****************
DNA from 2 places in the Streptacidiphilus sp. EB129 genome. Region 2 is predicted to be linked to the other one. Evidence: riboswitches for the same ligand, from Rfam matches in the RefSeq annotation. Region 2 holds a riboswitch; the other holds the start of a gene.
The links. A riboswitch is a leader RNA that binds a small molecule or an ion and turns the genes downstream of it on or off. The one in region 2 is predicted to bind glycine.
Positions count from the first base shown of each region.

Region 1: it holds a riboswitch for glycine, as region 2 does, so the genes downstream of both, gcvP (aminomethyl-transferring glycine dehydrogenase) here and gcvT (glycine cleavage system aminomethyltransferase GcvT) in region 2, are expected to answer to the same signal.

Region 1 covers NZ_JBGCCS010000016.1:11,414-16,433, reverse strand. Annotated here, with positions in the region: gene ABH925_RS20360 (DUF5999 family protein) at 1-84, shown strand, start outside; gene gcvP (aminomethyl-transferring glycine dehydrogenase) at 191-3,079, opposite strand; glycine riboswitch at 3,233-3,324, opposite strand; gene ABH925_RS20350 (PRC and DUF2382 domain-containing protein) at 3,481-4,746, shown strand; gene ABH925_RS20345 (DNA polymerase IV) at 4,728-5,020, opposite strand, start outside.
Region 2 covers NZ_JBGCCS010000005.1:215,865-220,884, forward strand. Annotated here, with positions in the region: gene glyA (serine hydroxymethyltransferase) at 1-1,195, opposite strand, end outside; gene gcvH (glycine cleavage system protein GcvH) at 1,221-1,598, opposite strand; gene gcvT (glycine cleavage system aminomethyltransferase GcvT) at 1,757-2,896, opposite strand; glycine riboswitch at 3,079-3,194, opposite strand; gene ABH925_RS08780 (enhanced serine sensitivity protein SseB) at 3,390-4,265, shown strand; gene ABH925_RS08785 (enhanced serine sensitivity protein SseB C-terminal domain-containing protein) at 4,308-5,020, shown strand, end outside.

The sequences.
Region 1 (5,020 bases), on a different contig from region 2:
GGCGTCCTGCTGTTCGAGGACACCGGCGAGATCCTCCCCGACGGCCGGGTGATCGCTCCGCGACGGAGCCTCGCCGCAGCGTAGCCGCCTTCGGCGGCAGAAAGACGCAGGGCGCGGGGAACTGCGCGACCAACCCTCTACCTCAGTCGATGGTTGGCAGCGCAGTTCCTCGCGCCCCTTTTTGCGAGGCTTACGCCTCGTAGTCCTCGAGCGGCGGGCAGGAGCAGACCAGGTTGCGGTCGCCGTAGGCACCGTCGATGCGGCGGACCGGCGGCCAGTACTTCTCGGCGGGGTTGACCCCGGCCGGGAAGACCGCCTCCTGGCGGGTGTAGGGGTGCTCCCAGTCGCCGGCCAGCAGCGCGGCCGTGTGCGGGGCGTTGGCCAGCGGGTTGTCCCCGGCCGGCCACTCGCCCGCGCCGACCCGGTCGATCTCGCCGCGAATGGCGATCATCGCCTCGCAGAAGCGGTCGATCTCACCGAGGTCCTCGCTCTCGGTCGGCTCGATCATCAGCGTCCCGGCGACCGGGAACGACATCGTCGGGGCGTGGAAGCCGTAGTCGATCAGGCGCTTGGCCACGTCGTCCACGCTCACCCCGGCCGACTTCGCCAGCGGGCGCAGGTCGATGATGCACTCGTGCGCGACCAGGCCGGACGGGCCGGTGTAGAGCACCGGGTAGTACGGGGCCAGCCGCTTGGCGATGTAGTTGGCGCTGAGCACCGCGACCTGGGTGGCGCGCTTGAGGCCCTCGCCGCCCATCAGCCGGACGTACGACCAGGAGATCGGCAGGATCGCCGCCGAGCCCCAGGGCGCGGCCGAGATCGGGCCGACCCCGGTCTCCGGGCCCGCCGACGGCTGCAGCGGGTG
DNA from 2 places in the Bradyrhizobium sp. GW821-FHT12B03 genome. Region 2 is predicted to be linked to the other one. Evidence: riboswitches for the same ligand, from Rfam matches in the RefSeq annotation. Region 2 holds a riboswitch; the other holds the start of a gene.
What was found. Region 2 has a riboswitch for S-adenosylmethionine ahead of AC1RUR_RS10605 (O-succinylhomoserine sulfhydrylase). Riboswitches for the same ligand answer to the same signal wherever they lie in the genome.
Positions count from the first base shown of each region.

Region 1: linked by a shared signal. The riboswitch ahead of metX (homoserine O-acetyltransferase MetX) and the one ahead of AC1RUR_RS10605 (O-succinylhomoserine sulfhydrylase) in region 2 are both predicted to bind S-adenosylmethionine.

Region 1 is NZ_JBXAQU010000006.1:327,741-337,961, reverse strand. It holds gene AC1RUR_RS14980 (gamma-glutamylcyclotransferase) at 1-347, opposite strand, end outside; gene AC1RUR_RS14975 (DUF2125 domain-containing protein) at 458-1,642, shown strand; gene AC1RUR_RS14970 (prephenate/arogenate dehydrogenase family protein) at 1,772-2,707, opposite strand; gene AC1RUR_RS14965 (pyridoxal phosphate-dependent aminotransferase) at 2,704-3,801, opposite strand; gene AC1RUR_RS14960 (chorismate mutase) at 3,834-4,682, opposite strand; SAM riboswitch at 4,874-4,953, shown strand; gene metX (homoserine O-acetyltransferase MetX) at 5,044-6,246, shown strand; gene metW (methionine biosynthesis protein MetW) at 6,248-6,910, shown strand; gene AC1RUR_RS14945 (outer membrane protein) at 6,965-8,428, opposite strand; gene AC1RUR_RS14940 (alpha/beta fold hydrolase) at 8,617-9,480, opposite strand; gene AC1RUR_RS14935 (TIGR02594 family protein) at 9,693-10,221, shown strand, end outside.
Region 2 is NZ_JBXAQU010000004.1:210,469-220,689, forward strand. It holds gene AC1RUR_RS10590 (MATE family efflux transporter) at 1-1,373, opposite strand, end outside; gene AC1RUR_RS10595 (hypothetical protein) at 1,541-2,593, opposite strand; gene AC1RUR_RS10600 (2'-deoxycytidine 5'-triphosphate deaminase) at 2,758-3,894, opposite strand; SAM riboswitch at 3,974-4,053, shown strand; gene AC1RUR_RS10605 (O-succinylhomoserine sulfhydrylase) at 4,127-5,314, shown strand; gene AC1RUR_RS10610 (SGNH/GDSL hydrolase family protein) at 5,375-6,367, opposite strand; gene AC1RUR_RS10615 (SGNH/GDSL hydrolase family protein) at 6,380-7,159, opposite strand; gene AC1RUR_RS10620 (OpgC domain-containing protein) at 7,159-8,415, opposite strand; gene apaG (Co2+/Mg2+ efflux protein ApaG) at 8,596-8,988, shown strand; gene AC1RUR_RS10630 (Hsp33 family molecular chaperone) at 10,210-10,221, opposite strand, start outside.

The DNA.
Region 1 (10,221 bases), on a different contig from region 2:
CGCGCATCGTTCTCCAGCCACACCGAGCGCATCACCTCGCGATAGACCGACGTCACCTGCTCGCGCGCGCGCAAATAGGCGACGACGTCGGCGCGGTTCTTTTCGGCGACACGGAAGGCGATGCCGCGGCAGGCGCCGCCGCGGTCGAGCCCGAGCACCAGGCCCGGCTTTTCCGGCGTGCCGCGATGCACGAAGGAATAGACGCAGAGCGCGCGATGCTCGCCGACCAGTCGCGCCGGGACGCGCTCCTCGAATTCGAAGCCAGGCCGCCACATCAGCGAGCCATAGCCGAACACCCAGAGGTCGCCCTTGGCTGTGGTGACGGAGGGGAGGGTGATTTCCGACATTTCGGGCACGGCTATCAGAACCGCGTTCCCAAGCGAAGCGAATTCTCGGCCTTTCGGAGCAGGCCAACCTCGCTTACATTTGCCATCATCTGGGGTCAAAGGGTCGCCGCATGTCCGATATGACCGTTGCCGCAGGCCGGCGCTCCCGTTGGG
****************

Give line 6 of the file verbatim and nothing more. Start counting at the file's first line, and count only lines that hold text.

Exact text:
Region 2 covers NZ_JBGCCS010000005.1:215,865-220,884, forward strand. Annotated here, with positions in the region: gene glyA (serine hydroxymethyltransferase) at 1-1,195, opposite strand, end outside; gene gcvH (glycine cleavage system protein GcvH) at 1,221-1,598, opposite strand; gene gcvT (glycine cleavage system aminomethyltransferase GcvT) at 1,757-2,896, opposite strand; glycine riboswitch at 3,079-3,194, opposite strand; gene ABH925_RS08780 (enhanced serine sensitivity protein SseB) at 3,390-4,265, shown strand; gene ABH925_RS08785 (enhanced serine sensitivity protein SseB C-terminal domain-containing protein) at 4,308-5,020, shown strand, end outside.